Web3 applications offer unique capability to monetize real estate carbon value—but web3 tech alone cannot solve dysfunction of the carbon marketplace.
The building sector’s decarbonization progress made to date has not been enough to achieve the target of limiting global warming to 1.5°C.1
According to the UN’s Intergovernmental Panel on Climate Change (IPCC), many of these limiting solutions already exist, but what is missing is the political ambition and financial incentives needed to make this happen at scale.2
To avert a catastrophic climate disaster, industries need to mobilize capital at the requisite scale and speed. However, as things stand, the investment in building decarbonization is unlikely to increase radically in the next few years.
One of the biggest challenges to sea change in this space is the financial barrier of decarbonization on the demand and supply side. This barrier will lead to significant investment gaps and a subsequent market failure to deliver the net zero carbon emission target.
Monetizing carbon value in commercial real estate through the voluntary carbon market has been explored by various research programs and modeling, but implementation has faced challenges. For example, a 2010 MIT Center for Real Estate research paper explored the idea of monetizing carbon value in commercial real estate via the voluntary carbon market.3 In 2020, the US commercial and residential sectors generated significant carbon emissions with 1.8 GMtCO2e.4 Approximately 5% of these emissions could qualify for tradable carbon offsets, resulting in a potential market value of $2.1 billion annually, with $45 per ton of Co2e, and the $30 billion asset value with a capital rate of 7%.
However, the idea has yet to gain traction due to regulatory and technological obstacles. Four challenges hinder the progress of tapping into the significant financial value that exists in commercial real estate decarbonization:
- Lack of a robust, consistent methodology to measure and verify carbon emission reduction.
- Lack of a highly streamlined, automated, cost-effective process to monetize carbon reduction from individual properties.
- Split incentives between stakeholders in the decarbonization value chain, especially owners, operators, and tenants.
- A failing voluntary carbon market, which otherwise allows carbon emitters to offset their emissions by purchasing carbon credits emitted by projects targeted at removing or reducing greenhouse gas from the atmosphere.
EMERGING WEB3 APPLICATIONS IN DECARBONIZATION
In recent years, many notable use cases have emerged in to solve climate challenges with Web3 technologies. In 2022 COP27, the Climate Change Coalition expressed interest in using blockchain to develop greenhouse gas emissions accounting.5 US President Biden’s March 2022 Executive Order 14067 calls for a discussion of the potential uses of blockchain for monitoring or mitigating climate impacts.6 The Hyperledger Climate Accounting Special Interest Group (CA2SIG), uses blockchain, AI, IoT, and Big Data to create a climate accounting system to pool, verify, and certify emissions data of corporate supply chains to create an efficient marketplace.7
Web3 refers to applications running on decentralized blockchains, facilitating transactions without intermediaries. Web3 applications are built on three key technologies: blockchain, smart contracts, and digital assets. The technology represents a paradigm shift towards decentralization in digital application business models. The blockchain serves as a decentralized database that records assets and transactions. Smart contracts automate transactions based on predefined logic. Digital assets, such as tokens and NFTs, provide a permanent record of value.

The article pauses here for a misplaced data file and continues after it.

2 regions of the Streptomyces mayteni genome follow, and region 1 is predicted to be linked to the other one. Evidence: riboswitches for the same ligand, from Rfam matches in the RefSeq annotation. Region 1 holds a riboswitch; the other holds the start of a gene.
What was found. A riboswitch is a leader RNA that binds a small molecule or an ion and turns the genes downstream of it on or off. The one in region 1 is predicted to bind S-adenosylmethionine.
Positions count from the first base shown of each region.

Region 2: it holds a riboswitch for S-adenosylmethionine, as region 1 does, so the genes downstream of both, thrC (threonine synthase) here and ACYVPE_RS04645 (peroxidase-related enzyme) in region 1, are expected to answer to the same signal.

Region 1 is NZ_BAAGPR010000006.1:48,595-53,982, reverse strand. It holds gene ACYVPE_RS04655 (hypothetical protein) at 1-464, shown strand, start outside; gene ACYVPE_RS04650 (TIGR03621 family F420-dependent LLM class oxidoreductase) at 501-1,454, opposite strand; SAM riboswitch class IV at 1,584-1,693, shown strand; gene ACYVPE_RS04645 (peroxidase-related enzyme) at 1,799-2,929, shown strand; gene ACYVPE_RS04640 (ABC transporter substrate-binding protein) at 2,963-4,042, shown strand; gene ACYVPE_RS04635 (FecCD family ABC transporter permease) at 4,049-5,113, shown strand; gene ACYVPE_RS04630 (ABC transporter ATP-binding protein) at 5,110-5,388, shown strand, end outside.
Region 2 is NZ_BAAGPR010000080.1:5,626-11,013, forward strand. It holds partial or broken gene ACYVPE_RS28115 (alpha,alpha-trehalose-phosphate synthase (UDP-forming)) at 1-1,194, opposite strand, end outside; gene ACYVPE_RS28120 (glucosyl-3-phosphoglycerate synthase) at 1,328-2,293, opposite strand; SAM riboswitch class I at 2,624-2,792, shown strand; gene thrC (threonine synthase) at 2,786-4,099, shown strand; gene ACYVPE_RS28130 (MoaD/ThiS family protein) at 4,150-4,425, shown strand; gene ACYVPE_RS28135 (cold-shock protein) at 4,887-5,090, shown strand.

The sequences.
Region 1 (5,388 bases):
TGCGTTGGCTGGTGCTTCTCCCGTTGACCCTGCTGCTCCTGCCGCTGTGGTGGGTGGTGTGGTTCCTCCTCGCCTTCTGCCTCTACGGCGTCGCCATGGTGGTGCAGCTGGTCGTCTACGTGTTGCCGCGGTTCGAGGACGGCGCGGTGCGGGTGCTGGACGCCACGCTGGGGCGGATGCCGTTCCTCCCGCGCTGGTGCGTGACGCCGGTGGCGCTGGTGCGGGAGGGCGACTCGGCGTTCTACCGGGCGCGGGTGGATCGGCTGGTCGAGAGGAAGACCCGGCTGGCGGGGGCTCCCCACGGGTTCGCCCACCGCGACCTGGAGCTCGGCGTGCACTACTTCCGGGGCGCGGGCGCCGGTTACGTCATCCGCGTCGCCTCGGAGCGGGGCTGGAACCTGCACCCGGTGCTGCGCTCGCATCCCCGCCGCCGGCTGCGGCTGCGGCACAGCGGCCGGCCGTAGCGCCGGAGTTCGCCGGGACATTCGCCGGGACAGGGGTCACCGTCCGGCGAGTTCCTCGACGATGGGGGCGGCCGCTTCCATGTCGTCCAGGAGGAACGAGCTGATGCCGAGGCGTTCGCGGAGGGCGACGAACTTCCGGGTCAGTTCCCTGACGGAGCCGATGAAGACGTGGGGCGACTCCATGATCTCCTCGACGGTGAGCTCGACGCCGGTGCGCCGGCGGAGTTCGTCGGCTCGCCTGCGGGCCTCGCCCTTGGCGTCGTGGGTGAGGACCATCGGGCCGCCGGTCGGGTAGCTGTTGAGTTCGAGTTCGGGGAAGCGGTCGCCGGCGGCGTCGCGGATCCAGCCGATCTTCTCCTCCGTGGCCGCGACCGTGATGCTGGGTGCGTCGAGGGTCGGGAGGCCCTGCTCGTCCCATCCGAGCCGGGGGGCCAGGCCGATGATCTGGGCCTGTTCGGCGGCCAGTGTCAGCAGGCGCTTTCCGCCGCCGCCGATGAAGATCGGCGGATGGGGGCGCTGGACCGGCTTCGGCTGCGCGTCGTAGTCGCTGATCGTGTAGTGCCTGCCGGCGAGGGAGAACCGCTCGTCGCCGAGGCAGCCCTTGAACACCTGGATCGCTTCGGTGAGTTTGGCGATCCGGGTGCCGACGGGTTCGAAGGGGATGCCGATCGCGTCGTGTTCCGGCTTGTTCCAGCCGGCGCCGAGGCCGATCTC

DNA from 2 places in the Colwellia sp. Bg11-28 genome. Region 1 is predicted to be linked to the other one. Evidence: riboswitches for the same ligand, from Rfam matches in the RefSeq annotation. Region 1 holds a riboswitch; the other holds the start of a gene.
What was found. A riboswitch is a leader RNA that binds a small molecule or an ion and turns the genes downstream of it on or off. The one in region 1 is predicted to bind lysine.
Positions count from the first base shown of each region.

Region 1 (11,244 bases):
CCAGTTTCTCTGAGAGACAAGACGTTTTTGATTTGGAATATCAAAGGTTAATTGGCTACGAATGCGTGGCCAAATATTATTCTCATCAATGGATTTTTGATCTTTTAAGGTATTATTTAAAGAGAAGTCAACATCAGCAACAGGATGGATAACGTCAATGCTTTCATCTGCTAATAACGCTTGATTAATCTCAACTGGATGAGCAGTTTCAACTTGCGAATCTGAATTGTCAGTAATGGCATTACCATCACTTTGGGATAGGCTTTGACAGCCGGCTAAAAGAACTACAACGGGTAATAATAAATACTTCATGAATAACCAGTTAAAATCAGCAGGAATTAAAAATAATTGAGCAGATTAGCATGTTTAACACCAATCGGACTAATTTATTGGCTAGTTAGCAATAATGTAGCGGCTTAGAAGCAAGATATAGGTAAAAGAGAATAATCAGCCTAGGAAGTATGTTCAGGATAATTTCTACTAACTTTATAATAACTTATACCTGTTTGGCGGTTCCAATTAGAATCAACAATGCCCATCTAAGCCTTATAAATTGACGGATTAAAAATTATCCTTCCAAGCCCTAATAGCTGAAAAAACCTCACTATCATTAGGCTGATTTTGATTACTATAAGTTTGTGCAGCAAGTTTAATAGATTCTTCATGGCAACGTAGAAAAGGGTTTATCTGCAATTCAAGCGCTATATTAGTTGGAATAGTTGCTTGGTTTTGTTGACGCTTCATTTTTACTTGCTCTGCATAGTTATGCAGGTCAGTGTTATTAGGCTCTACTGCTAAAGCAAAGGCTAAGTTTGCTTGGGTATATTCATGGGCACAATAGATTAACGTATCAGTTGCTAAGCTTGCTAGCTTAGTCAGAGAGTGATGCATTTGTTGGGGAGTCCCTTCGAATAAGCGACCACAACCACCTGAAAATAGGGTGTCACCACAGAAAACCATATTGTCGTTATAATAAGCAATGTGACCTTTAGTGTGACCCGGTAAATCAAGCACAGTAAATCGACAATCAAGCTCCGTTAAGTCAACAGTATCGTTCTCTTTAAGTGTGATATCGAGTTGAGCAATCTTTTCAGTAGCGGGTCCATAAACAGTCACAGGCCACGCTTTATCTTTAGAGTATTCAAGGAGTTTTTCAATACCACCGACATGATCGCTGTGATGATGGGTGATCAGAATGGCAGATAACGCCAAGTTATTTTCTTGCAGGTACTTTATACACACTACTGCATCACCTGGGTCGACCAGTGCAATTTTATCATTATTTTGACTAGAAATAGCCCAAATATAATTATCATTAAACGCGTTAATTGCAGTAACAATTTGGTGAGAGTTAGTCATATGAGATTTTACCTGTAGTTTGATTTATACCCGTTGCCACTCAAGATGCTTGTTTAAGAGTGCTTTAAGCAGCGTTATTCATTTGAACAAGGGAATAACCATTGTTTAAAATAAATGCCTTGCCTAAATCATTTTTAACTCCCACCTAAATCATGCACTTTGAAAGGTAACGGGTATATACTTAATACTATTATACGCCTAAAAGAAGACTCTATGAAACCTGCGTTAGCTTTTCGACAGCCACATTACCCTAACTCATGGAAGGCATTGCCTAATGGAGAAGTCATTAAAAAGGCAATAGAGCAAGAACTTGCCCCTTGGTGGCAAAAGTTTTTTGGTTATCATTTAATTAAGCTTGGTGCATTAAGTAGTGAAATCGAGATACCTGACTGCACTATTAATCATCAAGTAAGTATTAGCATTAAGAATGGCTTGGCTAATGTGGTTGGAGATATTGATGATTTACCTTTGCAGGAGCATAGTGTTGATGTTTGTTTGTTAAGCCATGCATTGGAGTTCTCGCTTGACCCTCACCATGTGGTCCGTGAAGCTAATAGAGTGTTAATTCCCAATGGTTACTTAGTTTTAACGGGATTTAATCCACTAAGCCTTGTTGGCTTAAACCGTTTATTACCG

Web3 technology has gained traction with projects like Ethereum, enabling user-friendly interactions with the blockchain through decentralized applications (dApps). These dApps allow users to perform actions like generating audit reports or trading tokens directly on the blockchain.
With the rise of the voluntary carbon market, increasing carbon data disclosure mandates, and advancement in Web3 technologies, an emerging cohort of Web3 applications is helping corporations track, tokenize, and transact energy or carbon impact.
For this present analysis, we compiled a list of 79 Web3 startups that have decarbonization solutions (founded between 2012 to November 1, 2022) from Pitchbook, Crunchbase, World Economic Forum, CB Insight. We excluded all startups in the metaverse (AR/VR).
Year founded: 71% of the startups in this analysis were founded from 2018 to the present, with 2022 serving as a pivotal year for Web3, where it evolved from a nascent sector to a mainstream industry; 26 of the 79 startups were founded in 2022.
Geography: The US is home to 29 out of the 79 startups, followed by the UK (10), Singapore (7), Canada (6), and Germany(5). Nine out of the top ten most-well funded startups are also based in the US, suggesting a more mature and developed market.
Most well-funded startups: The top ten most well-funded startups have raised more than $20M of funding. Most are in Series A and B, except for Data Gumbo. Data Gumbo raised a $4M Series C in August 2022. There is no obvious evidence to indicate which category has attracted the most funding, but some of the most well-funded startups, such as Patch and FlowCarbon, are carbon offset marketplaces.
THREE CATEGORIES OF STARTUPS
This cohort of 79 startups focused on decarbonization is using Web3 technologies to do three things: data management (45 out of 79 firms); tokenization (31 out of 79 firms) and marketplace (42 out of 79 firms). But can they offer unique capabilities to tackle the four challenges in monetizing building decarbonization?
To answer this question, we examined each of their applications to unpack what problems they are solving, what are their unique capabilities and use cases. The goal was to discover if and how these applications differ from the existing approaches to accelerate decarbonization in commercial real estate.
Our findings are a mixture of “the emperor’s new clothes” and “the next big thing.” Broadly, Web3 startups are immature; most are at or before proof-of-concept. Nonetheless, Web3 technologies can play a role in providing improvements to carbon data management, aligning stakeholders’ incentives, and increasing efficiency in the energy or carbon markets.
1: Data Management
Web3 technology uses blockchain to record internet-connected device measurements, ensuring trusted and tamper-proof environmental data. Data management startups in the decarbonization space leverage Web3 tools such as IoT, AI, and ML to monitor decarbonization initiatives in real time and improve accuracy. Blockchain and smart contracts enable data transparency and immutability, benefiting asset owners, lenders, insurers, and rating agencies.